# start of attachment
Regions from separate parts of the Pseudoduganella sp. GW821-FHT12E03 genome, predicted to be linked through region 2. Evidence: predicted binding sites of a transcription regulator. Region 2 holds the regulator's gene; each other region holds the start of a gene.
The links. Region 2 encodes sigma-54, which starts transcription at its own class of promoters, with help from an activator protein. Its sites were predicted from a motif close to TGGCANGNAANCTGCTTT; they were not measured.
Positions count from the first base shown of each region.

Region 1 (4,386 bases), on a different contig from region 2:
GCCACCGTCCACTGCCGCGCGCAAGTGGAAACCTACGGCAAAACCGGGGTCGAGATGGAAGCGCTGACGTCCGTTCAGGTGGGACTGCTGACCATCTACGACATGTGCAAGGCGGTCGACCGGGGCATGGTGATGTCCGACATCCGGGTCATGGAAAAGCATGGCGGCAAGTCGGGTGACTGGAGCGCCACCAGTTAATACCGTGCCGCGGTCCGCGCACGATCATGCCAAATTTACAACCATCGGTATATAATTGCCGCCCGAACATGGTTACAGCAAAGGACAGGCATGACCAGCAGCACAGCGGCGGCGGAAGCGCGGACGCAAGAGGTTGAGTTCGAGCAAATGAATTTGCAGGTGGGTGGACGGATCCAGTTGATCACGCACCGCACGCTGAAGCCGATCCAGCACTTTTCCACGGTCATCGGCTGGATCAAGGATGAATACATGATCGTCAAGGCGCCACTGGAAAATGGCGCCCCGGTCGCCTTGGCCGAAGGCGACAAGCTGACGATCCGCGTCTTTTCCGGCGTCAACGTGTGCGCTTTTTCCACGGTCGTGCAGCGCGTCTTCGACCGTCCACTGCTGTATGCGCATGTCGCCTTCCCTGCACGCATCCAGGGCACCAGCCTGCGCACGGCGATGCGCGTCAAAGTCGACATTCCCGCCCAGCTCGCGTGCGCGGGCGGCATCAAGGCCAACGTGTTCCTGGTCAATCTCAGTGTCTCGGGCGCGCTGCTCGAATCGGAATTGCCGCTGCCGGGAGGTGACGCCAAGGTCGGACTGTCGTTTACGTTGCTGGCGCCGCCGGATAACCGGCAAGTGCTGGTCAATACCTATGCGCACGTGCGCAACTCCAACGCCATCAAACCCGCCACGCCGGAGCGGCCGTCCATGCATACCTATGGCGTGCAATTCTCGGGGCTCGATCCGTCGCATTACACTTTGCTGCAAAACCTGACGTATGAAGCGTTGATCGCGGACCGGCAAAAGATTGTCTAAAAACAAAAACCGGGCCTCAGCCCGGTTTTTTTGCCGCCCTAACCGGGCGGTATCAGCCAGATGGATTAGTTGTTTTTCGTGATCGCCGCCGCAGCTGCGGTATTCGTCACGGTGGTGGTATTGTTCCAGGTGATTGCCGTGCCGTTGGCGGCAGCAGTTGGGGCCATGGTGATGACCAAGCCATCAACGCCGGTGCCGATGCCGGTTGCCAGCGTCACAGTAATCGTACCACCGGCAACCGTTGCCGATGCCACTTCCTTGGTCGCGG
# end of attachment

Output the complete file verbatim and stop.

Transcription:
Regions from separate parts of the Pseudoduganella sp. GW821-FHT12E03 genome, predicted to be linked through region 2. Evidence: predicted binding sites of a transcription regulator. Region 2 holds the regulator's gene; each other region holds the start of a gene.
The links. Region 2 encodes sigma-54, which starts transcription at its own class of promoters, with help from an activator protein. Its sites were predicted from a motif close to TGGCANGNAANCTGCTTT; they were not measured.
Positions count from the first base shown of each region.

Region 1 (4,386 bases), on a different contig from region 2:
GCCACCGTCCACTGCCGCGCGCAAGTGGAAACCTACGGCAAAACCGGGGTCGAGATGGAAGCGCTGACGTCCGTTCAGGTGGGACTGCTGACCATCTACGACATGTGCAAGGCGGTCGACCGGGGCATGGTGATGTCCGACATCCGGGTCATGGAAAAGCATGGCGGCAAGTCGGGTGACTGGAGCGCCACCAGTTAATACCGTGCCGCGGTCCGCGCACGATCATGCCAAATTTACAACCATCGGTATATAATTGCCGCCCGAACATGGTTACAGCAAAGGACAGGCATGACCAGCAGCACAGCGGCGGCGGAAGCGCGGACGCAAGAGGTTGAGTTCGAGCAAATGAATTTGCAGGTGGGTGGACGGATCCAGTTGATCACGCACCGCACGCTGAAGCCGATCCAGCACTTTTCCACGGTCATCGGCTGGATCAAGGATGAATACATGATCGTCAAGGCGCCACTGGAAAATGGCGCCCCGGTCGCCTTGGCCGAAGGCGACAAGCTGACGATCCGCGTCTTTTCCGGCGTCAACGTGTGCGCTTTTTCCACGGTCGTGCAGCGCGTCTTCGACCGTCCACTGCTGTATGCGCATGTCGCCTTCCCTGCACGCATCCAGGGCACCAGCCTGCGCACGGCGATGCGCGTCAAAGTCGACATTCCCGCCCAGCTCGCGTGCGCGGGCGGCATCAAGGCCAACGTGTTCCTGGTCAATCTCAGTGTCTCGGGCGCGCTGCTCGAATCGGAATTGCCGCTGCCGGGAGGTGACGCCAAGGTCGGACTGTCGTTTACGTTGCTGGCGCCGCCGGATAACCGGCAAGTGCTGGTCAATACCTATGCGCACGTGCGCAACTCCAACGCCATCAAACCCGCCACGCCGGAGCGGCCGTCCATGCATACCTATGGCGTGCAATTCTCGGGGCTCGATCCGTCGCATTACACTTTGCTGCAAAACCTGACGTATGAAGCGTTGATCGCGGACCGGCAAAAGATTGTCTAAAAACAAAAACCGGGCCTCAGCCCGGTTTTTTTGCCGCCCTAACCGGGCGGTATCAGCCAGATGGATTAGTTGTTTTTCGTGATCGCCGCCGCAGCTGCGGTATTCGTCACGGTGGTGGTATTGTTCCAGGTGATTGCCGTGCCGTTGGCGGCAGCAGTTGGGGCCATGGTGATGACCAAGCCATCAACGCCGGTGCCGATGCCGGTTGCCAGCGTCACAGTAATCGTACCACCGGCAACCGTTGCCGATGCCACTTCCTTGGTCGCGG